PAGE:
The crux of the matter — as I see it, anyway — is that while Google’s internal discussion culture is famously vibrant and open (I can certainly attest to that myself!) — Google still has a corporate and ethical responsibility to provide a harassment-free workplace. That’s why Damore’s memo resulted in his termination.

But “harassment” (at least in a legal sense) doesn’t necessarily only apply to one side of these arguments.

To put this into more context, I need only think of various corporate environments that I’ve seen over my career, where it would have been utterly unthinkable to have the level of open discussion that is not only permitted by Google but encouraged there. At many firms today, Google’s internal openness in this regard would still be prohibited.

Many Googlers have never experienced such more typical corporate workplaces where open discussion of a vast range of topics is impractical or prohibited.

Yet even in an open discussion environment like Google’s, there have to be some limits. This is particularly true with personnel issues like diversity, that not only involve complex legal matters, but can be extremely sensitive personally to individual employees as well.

The upshot of all this — in my opinion — is that “public” internal personnel discussions per se are generally inappropriate for any corporate environment given the current legal and toxic political landscapes, especially with evil forces ready and willing to latch onto any leaks to further their own destructive agendas, e.g. as I discussed in “How the Alt-Right Plans to Control Google” — https://lauren.vortex.com/2017/09/29/how-the-alt-right-plans-to-control-google — and in other posts.

Personnel matters are much better suited to direct and private communications with corporate HR than for widely viewed internal discussion forums.

This isn’t a happy analysis for me. Most of us either know victims of harassment or have been harassed one way or another ourselves. And it’s clear that the kinds of harassment most in focus today are largely being encouraged by alt-right perpetrators, up to and including the sociopath currently in the Oval Office.

But in the long run, acting compulsively on our gut instincts in these regards — however noble those instincts may be — can be positively disastrous to our attempts to stop harassment and other evils. How and where these discussions take place can be fully as important as the actual contents of the discussions themselves. Insisting on such discussions within inappropriate environments, especially when complicated laws and “go for the jugular” external politics can be involved, is typically very much a losing tactic.

Overall, I believe that Google is handling this situation in pretty much the best ways that are actually possible today.

–Lauren–

“How-To” Videos — The Unsung Heroes of YouTube!

Views: 766


With so much criticism lately being directed at the more “unsavory” content on YouTube that I’ve discussed previously, it might be easy to lose track of why I’m still one of YouTube’s biggest fans.

Anyone could be forgiven for forgetting that despite highly offensive or even dangerous videos on YouTube that can attract millions of views and understandable public scrutiny, there are many other types of YT videos that attract much less attention but collectively do an incalculably large amount of good.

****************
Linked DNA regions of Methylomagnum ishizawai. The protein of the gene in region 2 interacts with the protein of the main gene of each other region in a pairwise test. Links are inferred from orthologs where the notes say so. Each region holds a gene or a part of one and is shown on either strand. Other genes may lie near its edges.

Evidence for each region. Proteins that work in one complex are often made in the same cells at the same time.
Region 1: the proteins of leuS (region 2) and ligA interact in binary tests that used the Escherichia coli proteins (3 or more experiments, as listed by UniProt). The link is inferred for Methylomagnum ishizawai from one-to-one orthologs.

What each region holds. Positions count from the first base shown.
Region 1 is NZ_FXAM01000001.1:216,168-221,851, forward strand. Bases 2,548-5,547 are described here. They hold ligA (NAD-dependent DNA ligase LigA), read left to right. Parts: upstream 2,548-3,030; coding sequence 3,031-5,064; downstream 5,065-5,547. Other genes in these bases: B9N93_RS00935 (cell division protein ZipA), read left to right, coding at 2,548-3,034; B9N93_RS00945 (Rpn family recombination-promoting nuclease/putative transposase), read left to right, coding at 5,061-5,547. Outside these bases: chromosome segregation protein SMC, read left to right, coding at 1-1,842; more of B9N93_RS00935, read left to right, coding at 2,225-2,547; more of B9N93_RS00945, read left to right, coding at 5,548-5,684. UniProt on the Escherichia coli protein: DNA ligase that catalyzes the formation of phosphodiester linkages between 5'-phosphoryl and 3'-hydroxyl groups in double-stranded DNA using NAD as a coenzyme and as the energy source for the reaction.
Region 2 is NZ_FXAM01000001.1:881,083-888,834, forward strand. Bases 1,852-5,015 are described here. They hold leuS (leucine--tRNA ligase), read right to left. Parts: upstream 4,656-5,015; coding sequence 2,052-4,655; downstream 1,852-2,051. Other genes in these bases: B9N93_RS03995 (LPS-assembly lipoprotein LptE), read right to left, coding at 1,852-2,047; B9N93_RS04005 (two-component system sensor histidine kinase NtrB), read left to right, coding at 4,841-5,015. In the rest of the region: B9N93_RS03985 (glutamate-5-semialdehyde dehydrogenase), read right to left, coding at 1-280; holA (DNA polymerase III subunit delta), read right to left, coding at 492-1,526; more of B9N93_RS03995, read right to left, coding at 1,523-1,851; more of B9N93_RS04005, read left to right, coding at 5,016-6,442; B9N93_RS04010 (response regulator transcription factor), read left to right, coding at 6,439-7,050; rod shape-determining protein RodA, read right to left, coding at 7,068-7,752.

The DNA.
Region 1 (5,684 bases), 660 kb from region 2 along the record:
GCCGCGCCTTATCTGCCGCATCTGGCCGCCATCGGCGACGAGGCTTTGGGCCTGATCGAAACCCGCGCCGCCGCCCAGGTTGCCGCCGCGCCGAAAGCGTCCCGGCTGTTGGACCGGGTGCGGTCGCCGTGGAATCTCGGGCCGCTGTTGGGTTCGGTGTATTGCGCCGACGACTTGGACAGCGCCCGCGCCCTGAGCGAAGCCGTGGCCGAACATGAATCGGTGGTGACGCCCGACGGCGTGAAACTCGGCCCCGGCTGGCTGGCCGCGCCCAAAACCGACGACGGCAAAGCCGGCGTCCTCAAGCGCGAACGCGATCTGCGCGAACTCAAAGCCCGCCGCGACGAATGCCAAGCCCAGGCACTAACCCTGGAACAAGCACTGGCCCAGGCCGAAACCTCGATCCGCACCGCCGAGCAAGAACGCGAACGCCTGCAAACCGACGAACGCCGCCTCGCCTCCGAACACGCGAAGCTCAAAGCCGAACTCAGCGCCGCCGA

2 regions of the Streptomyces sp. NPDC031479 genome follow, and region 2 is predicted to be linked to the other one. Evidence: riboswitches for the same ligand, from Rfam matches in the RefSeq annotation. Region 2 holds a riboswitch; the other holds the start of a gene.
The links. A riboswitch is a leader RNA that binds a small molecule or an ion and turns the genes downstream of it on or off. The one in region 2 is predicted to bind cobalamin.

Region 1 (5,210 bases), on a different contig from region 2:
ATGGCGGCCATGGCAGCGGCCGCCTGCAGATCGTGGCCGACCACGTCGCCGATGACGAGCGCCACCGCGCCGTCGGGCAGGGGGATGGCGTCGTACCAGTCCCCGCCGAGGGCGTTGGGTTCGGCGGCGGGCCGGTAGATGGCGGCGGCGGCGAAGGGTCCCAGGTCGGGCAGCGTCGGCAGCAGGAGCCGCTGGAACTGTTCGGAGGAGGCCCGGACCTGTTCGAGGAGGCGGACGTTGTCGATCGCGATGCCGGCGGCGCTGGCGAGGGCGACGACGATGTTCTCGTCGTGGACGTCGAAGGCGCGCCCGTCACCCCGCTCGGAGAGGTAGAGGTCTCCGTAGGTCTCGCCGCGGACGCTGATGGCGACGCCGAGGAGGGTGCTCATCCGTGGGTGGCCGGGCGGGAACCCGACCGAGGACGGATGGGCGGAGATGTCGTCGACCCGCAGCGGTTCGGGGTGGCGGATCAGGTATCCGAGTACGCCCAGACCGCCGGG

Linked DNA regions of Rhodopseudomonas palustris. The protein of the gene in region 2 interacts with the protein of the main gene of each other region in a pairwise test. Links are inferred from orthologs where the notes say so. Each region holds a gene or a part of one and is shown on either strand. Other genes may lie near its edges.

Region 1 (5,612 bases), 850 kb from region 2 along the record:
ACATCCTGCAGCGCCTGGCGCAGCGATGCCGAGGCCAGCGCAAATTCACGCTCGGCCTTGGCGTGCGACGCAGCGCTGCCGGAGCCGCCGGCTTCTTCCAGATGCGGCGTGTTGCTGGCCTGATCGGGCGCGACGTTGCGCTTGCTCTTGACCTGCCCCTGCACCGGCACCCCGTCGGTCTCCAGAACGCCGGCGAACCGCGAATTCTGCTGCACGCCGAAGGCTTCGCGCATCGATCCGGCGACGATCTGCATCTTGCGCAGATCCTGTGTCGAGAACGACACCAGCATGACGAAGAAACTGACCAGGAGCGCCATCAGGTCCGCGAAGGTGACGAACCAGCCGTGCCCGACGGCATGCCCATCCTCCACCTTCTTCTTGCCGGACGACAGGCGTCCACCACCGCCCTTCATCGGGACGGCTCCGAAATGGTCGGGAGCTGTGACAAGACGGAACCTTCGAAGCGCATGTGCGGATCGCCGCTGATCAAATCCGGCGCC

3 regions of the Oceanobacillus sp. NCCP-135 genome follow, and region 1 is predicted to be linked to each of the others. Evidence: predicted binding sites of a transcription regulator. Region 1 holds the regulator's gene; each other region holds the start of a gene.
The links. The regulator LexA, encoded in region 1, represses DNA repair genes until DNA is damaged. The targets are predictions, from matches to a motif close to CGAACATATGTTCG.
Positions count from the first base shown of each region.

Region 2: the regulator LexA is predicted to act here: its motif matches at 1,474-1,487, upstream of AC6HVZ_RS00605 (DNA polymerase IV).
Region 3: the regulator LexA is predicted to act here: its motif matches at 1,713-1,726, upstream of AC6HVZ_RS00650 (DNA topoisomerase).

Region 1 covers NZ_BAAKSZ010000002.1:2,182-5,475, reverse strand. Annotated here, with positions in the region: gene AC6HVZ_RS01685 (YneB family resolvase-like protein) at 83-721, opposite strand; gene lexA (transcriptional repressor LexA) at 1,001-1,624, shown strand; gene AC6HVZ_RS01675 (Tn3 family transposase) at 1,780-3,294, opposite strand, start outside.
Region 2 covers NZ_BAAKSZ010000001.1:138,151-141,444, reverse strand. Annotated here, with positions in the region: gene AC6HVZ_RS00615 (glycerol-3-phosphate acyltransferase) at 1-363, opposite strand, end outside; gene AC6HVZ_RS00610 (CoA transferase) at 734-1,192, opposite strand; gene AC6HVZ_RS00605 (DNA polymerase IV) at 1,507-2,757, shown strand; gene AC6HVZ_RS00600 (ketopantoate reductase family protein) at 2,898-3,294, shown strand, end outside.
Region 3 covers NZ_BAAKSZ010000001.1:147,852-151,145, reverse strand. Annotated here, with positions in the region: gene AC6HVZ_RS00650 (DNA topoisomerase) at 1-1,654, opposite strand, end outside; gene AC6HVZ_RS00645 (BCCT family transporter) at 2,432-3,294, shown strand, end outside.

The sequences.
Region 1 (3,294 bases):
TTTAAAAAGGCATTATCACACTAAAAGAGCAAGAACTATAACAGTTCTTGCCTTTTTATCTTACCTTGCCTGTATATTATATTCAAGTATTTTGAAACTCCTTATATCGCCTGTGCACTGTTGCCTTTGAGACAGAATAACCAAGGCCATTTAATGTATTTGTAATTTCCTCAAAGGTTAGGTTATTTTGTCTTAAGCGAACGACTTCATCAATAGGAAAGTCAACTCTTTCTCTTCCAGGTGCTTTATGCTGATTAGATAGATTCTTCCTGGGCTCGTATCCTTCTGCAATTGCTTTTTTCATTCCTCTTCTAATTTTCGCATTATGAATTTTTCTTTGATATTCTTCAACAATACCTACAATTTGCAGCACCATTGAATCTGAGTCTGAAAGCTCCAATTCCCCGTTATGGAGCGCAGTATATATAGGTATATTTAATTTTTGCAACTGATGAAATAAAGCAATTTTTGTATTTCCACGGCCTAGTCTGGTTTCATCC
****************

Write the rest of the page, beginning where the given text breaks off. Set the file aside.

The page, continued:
One example is YT’s utterly enormous collection of legitimate and incredibly helpful “How-To” videos — covering a breathtaking array of topics.

I’m not referring here to “formal” education videos — though these are also present in tremendous numbers and are usually very welcome indeed. Nor am I just now discussing product installation and similar videos often posted by commercial firms — though these are also often genuinely useful.

Rather, today I’d like to highlight the wonders of “informal” YT videos that walk viewers through the “how-to” or other explanatory steps regarding pretty much any possible topic involving computers, electronics, plumbing, automotive, homemaking, hobbies, sports — seemingly almost everything under the sun.

These videos are typically created by a cast and crew of one individual, often without any formal on-screen titles, background music, or other “fancy” production values.

It’s not uncommon to never see the faces of these videos’ creators. Often you’ll just see their hands at a table or workbench — and hear their informal voice narration — as they proceed through the learning steps of whatever topic that they wish to share.

These videos tend with remarkable frequency to begin with the creator saying “Hi guys!” or “Hey guys!” — and often when you find them they’ll only have accumulated a few thousand views or even fewer.

I’ve been helped by videos like these innumerable times over the years, likely saving me thousands of dollars and vast numbers of wasted hours — permitting me to accomplish by myself projects that otherwise would have been expensive to have done by others, and helping me to avoid costly repair mistakes as well.

To my mind, these kinds of “how-to” creators and their videos aren’t just among the best parts of YouTube, but they’re also shining stars that represent much of what we many years ago had hoped the Internet would grow into being.

These videos are the result of individuals simply wanting to share knowledge to help other people. These creators aren’t looking for fame or recognition — typically their videos aren’t even monetized.

These “how-to” video makers are among the very best not only of YouTube and of the Internet — but of humanity in general as well. The urge to help others is among our species’ most admirable traits — something to keep in mind when the toxic wasteland of Internet abuses, racism, politicians, sociopathic presidents — and all the rest — really start to get you down.

And that’s the truth.

–Lauren–